By Oliver Smith on Tuesday 10 May 2022
CEO Stefano Vaccino claims the deal will make Yapily the largest open banking payments provider in Europe.
Open banking firm Yapily says it’s set to become the largest open banking payments provider in Europe processing over $39.5bn in annual payments, following an acquisition that will double its customer base.
The target is German open banking rival FinAPI, currently owned by credit bureau Schufa, which has over 50 large enterprise clients including Deutsche Kreditbank, ING and Swiss Life.
Yapily says it has reached an agreement with Schufa to acquire the bureau’s 75 per cent stake in FinAPI, in a deal which should complete in the second half of 2022 subject to regulatory approval.
Financial details of the acquisition have not been disclosed.
“We feel like we have now reached a level of maturity for which it makes sense to accelerate our growth,” Stefano Vaccino, Yapily’s founder and CEO told AltFi.
“That's what led us to pursue the acquisitive strategy and look for, let's say, a partner to integrate into the Yapily family to create a new, independent European leader in the space.”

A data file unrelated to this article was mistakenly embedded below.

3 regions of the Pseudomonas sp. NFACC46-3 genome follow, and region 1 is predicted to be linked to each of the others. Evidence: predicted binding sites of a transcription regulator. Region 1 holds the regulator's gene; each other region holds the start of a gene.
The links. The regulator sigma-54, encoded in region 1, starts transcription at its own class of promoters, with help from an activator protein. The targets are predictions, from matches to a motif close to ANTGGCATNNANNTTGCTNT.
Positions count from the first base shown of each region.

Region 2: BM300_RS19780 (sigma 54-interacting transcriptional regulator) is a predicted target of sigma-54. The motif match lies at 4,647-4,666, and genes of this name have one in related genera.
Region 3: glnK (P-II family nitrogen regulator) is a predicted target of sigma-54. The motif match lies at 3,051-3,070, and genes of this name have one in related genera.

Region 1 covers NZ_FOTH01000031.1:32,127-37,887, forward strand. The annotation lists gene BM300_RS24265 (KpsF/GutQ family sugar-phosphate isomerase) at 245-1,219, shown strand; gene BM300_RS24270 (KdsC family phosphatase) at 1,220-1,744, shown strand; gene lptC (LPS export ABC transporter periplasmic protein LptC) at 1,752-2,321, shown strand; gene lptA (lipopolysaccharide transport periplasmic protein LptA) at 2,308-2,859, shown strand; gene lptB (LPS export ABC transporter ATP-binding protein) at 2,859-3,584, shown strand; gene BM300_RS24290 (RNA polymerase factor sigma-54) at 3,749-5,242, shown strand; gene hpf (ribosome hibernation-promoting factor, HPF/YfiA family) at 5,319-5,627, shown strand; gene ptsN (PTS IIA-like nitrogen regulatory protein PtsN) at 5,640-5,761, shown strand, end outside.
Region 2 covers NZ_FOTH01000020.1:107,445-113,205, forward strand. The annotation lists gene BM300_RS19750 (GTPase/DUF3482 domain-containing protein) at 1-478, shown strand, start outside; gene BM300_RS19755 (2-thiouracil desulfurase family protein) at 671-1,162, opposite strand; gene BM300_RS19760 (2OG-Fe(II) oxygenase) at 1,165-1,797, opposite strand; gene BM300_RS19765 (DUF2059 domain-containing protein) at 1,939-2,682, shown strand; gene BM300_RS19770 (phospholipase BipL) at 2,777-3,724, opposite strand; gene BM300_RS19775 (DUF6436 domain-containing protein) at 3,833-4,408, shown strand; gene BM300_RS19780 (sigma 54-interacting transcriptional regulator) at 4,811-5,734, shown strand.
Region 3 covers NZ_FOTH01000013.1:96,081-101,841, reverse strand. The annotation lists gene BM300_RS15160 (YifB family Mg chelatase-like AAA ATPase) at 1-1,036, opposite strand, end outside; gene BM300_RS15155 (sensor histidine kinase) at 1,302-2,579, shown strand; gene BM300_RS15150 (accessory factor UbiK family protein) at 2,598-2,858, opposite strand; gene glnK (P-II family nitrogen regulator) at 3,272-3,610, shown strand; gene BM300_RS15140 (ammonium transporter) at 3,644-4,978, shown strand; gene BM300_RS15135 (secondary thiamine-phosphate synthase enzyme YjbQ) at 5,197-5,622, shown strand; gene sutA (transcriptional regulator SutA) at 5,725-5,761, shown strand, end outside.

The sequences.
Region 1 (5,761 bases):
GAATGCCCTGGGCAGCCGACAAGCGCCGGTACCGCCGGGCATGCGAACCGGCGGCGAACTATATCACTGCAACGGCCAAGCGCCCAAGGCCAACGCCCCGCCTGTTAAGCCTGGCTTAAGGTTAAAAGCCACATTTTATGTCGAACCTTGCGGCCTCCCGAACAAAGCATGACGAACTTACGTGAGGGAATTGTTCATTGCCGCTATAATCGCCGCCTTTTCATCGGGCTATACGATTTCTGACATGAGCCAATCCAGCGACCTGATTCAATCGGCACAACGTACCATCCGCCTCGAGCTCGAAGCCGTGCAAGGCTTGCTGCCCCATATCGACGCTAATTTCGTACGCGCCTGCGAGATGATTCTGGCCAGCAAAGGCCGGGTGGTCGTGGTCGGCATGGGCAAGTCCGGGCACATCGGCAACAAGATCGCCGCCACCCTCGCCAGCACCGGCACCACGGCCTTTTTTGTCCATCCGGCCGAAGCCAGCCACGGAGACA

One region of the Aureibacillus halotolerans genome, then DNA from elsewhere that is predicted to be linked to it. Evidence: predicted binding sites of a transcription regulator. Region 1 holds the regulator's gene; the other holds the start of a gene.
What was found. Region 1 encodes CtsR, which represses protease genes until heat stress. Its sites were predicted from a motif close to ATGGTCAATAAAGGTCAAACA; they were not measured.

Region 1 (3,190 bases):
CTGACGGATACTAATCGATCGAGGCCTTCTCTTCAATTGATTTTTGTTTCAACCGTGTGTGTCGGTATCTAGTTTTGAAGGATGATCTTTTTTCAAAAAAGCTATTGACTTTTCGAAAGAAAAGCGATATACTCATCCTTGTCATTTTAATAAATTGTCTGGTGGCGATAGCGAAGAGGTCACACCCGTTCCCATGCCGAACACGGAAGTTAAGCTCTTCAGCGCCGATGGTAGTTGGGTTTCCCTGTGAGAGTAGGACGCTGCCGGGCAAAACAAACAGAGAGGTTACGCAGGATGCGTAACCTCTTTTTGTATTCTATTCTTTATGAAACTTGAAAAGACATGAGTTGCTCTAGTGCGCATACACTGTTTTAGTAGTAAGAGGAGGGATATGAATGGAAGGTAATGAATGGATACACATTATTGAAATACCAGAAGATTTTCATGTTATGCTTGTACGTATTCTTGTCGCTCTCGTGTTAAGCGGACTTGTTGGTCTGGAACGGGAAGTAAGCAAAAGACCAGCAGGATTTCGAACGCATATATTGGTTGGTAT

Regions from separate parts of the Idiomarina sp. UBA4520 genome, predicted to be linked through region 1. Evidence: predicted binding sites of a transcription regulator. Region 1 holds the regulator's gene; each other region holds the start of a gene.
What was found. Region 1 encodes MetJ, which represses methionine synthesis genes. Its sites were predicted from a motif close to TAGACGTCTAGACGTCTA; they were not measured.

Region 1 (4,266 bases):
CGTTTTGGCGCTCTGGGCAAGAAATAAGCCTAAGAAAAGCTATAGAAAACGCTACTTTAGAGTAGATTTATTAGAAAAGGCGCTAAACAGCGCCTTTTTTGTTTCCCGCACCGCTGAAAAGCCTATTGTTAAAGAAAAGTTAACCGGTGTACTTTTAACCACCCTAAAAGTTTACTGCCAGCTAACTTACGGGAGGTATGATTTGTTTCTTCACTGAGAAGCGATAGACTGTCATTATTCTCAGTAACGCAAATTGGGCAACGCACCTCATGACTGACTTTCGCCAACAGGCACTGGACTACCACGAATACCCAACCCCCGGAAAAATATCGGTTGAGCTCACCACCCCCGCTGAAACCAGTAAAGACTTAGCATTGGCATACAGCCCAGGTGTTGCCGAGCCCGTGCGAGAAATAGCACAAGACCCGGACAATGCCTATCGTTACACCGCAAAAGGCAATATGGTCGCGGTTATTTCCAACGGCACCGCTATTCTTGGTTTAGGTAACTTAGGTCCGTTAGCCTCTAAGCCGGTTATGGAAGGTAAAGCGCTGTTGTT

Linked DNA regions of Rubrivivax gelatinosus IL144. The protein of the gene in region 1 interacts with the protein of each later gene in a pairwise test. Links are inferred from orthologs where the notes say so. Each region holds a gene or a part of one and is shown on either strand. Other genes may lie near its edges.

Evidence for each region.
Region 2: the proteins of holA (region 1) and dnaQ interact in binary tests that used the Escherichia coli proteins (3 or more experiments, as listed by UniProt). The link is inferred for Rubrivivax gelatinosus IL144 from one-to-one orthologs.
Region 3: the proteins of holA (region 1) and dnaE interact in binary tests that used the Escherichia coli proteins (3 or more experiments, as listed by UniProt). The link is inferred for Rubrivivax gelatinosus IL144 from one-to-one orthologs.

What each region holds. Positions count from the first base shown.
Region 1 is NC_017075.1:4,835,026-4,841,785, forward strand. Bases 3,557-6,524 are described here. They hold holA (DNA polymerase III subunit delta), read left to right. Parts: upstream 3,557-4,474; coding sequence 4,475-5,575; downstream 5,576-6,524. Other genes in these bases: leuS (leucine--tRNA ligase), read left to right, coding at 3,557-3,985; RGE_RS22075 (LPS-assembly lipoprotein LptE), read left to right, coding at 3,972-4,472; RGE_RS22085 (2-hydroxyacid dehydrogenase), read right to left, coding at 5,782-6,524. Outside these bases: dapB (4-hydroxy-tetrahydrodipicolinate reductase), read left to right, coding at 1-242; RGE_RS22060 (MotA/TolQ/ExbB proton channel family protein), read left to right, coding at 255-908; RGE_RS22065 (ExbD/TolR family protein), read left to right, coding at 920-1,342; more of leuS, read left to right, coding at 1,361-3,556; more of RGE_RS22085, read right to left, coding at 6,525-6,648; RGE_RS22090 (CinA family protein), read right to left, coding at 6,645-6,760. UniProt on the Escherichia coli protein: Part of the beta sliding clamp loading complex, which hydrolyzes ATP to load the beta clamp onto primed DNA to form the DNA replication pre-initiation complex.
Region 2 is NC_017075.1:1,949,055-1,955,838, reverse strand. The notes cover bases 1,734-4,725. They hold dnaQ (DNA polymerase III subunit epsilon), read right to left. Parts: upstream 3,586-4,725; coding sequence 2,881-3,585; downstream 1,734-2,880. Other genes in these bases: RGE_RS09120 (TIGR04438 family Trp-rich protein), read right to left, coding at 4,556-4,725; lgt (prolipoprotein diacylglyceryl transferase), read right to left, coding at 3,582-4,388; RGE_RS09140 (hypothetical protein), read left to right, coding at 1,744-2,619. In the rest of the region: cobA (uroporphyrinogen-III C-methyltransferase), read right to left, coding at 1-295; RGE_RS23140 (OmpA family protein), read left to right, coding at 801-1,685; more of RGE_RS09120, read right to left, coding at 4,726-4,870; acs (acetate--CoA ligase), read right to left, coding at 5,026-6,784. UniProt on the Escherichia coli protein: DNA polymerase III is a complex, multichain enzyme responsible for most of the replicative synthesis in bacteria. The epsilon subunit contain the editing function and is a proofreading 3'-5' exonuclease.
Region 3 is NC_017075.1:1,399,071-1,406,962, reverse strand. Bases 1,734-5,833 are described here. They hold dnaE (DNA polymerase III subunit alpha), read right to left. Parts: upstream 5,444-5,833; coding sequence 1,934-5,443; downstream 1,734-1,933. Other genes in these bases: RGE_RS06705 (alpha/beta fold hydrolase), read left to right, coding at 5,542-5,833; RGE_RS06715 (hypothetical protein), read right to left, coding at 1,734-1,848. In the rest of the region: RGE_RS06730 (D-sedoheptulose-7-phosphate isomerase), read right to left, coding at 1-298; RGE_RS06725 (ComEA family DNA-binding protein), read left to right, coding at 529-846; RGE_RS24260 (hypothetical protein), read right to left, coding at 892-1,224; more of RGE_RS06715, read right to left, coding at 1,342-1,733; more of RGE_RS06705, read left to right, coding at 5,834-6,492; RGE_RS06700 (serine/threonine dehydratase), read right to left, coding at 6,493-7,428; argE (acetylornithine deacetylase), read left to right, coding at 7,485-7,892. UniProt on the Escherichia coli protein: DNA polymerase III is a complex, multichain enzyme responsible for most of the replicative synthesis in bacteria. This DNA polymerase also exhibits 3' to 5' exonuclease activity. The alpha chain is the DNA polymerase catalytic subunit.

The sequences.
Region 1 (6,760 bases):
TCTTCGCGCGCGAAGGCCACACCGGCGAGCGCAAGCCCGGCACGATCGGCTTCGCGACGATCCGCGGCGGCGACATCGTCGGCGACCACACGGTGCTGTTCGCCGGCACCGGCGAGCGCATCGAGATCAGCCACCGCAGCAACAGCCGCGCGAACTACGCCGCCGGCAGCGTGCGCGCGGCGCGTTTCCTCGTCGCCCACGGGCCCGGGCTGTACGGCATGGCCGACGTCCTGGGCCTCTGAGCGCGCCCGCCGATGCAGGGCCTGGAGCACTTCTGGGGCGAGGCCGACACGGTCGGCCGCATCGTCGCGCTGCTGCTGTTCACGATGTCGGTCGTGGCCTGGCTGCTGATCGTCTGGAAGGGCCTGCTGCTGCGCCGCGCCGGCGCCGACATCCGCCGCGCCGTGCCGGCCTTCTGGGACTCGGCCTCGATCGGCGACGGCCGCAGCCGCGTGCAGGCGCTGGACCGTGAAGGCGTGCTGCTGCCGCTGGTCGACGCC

Once complete the deal will see Yapily enter new markets including Czech Republic, Slovakia and Hungary, while increasing its presence in the UK and Germany.
Vaccino explained that FinAPI’s team of around 45 staff would be joining Yapily, and helping the company grow towards its goal of 300 employees by the end of 2022.
Strategically the deal is about giving Yapily the scale to become the default payments partner as the open banking sector becomes ever-more competitive, Vaccino says.
“Clearly companies like Stripe and Apple have been monitoring the space for the last few years, and now that they feel they can enter they will have the choice either to buy someone in the space or to build it themselves,” the CEO added.
“We are strategically positioned to be the best choice of partner for all the companies entering the space.”
While Yapily has focused on payments, the addition of FinAPI will also broaden its own offering to include ID, age verification, KYC and the kind of digital account checking used for credit scoring.
For now, FinAPI will remain an independent company until the deal completes, at which time Yapily says both the leadership of FinAPI and Schufa will “continue to play a role in the future of the unified entity”.
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